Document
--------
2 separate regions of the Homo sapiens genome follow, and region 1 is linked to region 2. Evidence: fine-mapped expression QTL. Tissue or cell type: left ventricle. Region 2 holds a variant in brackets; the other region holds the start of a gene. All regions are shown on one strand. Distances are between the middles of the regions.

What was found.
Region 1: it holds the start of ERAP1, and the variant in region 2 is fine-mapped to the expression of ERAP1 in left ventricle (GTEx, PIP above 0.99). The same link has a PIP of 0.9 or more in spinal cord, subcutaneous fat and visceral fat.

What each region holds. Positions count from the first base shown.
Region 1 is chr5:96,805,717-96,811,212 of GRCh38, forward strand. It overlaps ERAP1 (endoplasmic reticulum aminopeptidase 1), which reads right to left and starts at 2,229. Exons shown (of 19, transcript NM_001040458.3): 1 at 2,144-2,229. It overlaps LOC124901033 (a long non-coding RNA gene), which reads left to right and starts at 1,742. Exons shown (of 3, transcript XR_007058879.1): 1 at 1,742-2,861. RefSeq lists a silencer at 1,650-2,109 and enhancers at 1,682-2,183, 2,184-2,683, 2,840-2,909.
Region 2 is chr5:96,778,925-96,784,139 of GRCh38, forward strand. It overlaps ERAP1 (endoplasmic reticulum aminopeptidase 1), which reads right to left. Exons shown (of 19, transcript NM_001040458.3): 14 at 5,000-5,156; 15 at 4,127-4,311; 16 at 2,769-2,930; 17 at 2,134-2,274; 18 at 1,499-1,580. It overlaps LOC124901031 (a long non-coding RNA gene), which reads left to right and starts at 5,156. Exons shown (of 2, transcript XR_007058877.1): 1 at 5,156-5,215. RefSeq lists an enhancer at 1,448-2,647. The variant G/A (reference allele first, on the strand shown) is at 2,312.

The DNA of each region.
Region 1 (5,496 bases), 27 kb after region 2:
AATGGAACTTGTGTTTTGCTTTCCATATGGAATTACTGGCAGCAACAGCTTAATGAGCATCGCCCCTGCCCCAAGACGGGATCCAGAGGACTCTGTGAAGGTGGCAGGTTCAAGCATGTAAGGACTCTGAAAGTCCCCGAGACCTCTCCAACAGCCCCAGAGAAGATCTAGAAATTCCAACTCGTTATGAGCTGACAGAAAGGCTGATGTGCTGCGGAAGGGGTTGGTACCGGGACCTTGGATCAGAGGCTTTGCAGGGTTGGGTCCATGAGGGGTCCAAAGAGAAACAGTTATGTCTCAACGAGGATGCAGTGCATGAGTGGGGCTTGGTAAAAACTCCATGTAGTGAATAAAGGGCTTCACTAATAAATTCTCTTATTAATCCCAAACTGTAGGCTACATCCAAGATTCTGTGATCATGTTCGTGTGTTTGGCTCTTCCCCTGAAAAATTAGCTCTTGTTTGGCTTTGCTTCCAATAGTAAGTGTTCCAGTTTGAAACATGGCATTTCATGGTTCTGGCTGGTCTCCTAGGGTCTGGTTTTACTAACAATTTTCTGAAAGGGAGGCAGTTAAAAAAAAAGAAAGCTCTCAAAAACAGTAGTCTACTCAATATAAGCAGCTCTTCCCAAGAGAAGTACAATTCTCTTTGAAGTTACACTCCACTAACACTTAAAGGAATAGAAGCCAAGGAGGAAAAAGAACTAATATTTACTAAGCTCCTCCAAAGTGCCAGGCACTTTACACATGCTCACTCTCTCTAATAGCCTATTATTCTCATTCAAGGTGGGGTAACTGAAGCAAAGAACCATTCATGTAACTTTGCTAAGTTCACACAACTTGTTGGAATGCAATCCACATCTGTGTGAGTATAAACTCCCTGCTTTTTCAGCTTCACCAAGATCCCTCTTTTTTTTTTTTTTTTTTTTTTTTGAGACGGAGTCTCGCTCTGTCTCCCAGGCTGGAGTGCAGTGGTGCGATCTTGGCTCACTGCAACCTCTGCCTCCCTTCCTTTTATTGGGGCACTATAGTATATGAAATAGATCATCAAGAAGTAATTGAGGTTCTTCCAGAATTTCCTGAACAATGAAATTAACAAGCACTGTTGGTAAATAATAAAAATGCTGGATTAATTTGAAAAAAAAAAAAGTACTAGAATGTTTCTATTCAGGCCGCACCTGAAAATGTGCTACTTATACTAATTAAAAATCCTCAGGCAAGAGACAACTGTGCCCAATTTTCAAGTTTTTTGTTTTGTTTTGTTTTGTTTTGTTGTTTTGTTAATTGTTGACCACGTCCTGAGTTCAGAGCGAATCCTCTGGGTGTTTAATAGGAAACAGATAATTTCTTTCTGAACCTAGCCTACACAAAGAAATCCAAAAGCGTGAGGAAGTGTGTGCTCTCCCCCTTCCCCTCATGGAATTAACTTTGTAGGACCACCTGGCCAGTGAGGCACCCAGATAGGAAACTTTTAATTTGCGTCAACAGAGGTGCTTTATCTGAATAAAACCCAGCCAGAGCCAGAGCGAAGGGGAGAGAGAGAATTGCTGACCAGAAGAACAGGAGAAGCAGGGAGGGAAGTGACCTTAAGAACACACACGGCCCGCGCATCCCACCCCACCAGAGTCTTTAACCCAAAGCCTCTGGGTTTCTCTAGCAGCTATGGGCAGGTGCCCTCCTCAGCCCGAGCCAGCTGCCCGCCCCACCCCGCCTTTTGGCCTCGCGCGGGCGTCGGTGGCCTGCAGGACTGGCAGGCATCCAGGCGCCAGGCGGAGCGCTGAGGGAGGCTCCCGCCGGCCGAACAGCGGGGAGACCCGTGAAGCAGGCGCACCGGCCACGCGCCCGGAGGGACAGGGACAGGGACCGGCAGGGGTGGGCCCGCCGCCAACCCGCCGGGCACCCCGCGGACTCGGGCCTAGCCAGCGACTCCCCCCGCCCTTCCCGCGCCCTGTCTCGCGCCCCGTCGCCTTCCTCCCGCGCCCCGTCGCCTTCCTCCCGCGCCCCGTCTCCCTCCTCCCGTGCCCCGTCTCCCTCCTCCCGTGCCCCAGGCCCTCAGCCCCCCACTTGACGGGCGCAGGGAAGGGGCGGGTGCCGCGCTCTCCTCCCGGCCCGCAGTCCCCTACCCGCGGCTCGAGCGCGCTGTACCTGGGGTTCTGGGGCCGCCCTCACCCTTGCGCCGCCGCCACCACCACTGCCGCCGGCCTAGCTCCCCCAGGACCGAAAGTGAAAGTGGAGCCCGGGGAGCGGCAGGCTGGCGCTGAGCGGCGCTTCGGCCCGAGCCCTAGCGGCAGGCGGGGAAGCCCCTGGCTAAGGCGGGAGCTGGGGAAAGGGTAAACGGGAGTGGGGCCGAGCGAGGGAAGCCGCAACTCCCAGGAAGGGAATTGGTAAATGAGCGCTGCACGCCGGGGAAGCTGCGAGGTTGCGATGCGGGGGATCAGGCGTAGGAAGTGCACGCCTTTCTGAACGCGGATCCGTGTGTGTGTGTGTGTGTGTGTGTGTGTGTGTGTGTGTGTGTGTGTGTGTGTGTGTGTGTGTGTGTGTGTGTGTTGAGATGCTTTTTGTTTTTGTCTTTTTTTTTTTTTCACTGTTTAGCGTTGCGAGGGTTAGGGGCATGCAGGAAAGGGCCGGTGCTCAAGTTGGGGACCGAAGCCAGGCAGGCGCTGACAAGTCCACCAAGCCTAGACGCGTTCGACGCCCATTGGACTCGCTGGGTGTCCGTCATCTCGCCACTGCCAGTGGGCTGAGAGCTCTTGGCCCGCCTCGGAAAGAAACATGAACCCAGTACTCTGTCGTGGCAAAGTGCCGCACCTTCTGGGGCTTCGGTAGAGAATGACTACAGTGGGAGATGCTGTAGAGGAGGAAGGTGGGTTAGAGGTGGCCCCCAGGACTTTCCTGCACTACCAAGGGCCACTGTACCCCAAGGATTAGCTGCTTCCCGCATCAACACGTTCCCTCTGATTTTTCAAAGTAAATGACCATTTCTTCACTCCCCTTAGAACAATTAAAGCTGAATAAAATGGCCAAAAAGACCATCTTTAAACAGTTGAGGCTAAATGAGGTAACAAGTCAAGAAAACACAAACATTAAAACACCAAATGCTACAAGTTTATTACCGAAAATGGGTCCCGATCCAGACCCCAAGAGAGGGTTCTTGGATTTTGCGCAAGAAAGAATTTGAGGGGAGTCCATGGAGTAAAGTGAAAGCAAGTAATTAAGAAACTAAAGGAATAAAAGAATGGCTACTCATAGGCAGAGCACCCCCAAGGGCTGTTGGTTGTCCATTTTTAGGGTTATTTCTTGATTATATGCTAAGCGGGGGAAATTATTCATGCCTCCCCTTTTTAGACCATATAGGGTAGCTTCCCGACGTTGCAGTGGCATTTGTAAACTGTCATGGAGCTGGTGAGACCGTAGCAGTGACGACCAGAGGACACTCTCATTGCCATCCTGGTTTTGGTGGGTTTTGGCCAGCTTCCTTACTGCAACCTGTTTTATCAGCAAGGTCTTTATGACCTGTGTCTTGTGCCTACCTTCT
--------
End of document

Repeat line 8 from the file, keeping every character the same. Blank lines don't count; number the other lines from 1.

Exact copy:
Region 1 (5,496 bases), 27 kb after region 2: